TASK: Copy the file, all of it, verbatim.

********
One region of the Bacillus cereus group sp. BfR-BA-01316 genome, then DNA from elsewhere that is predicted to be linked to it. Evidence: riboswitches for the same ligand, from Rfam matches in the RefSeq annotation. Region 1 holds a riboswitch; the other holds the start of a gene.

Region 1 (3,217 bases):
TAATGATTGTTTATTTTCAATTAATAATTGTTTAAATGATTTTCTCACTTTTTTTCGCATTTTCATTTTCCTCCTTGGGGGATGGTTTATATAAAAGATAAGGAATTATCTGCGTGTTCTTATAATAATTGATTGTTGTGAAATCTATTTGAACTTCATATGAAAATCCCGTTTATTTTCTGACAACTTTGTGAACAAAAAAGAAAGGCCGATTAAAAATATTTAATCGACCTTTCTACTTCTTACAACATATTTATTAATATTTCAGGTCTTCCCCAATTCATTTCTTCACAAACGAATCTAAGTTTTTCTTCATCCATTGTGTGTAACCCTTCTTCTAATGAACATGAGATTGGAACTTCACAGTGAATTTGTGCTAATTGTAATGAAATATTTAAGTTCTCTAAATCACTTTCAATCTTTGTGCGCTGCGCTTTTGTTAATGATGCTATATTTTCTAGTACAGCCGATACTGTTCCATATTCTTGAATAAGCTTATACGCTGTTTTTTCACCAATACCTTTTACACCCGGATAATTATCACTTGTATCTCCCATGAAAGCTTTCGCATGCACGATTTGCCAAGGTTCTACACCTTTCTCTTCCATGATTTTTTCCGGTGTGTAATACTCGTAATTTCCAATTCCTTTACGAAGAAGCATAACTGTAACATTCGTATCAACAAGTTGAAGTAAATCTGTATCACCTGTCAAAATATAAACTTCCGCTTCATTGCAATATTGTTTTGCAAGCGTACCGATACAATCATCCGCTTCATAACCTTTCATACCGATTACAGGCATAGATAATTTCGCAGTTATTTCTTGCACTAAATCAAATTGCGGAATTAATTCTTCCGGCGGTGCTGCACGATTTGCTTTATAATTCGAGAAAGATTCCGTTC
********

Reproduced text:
One region of the Bacillus cereus group sp. BfR-BA-01316 genome, then DNA from elsewhere that is predicted to be linked to it. Evidence: riboswitches for the same ligand, from Rfam matches in the RefSeq annotation. Region 1 holds a riboswitch; the other holds the start of a gene.

Region 1 (3,217 bases):
TAATGATTGTTTATTTTCAATTAATAATTGTTTAAATGATTTTCTCACTTTTTTTCGCATTTTCATTTTCCTCCTTGGGGGATGGTTTATATAAAAGATAAGGAATTATCTGCGTGTTCTTATAATAATTGATTGTTGTGAAATCTATTTGAACTTCATATGAAAATCCCGTTTATTTTCTGACAACTTTGTGAACAAAAAAGAAAGGCCGATTAAAAATATTTAATCGACCTTTCTACTTCTTACAACATATTTATTAATATTTCAGGTCTTCCCCAATTCATTTCTTCACAAACGAATCTAAGTTTTTCTTCATCCATTGTGTGTAACCCTTCTTCTAATGAACATGAGATTGGAACTTCACAGTGAATTTGTGCTAATTGTAATGAAATATTTAAGTTCTCTAAATCACTTTCAATCTTTGTGCGCTGCGCTTTTGTTAATGATGCTATATTTTCTAGTACAGCCGATACTGTTCCATATTCTTGAATAAGCTTATACGCTGTTTTTTCACCAATACCTTTTACACCCGGATAATTATCACTTGTATCTCCCATGAAAGCTTTCGCATGCACGATTTGCCAAGGTTCTACACCTTTCTCTTCCATGATTTTTTCCGGTGTGTAATACTCGTAATTTCCAATTCCTTTACGAAGAAGCATAACTGTAACATTCGTATCAACAAGTTGAAGTAAATCTGTATCACCTGTCAAAATATAAACTTCCGCTTCATTGCAATATTGTTTTGCAAGCGTACCGATACAATCATCCGCTTCATAACCTTTCATACCGATTACAGGCATAGATAATTTCGCAGTTATTTCTTGCACTAAATCAAATTGCGGAATTAATTCTTCCGGCGGTGCTGCACGATTTGCTTTATAATTCGAGAAAGATTCCGTTC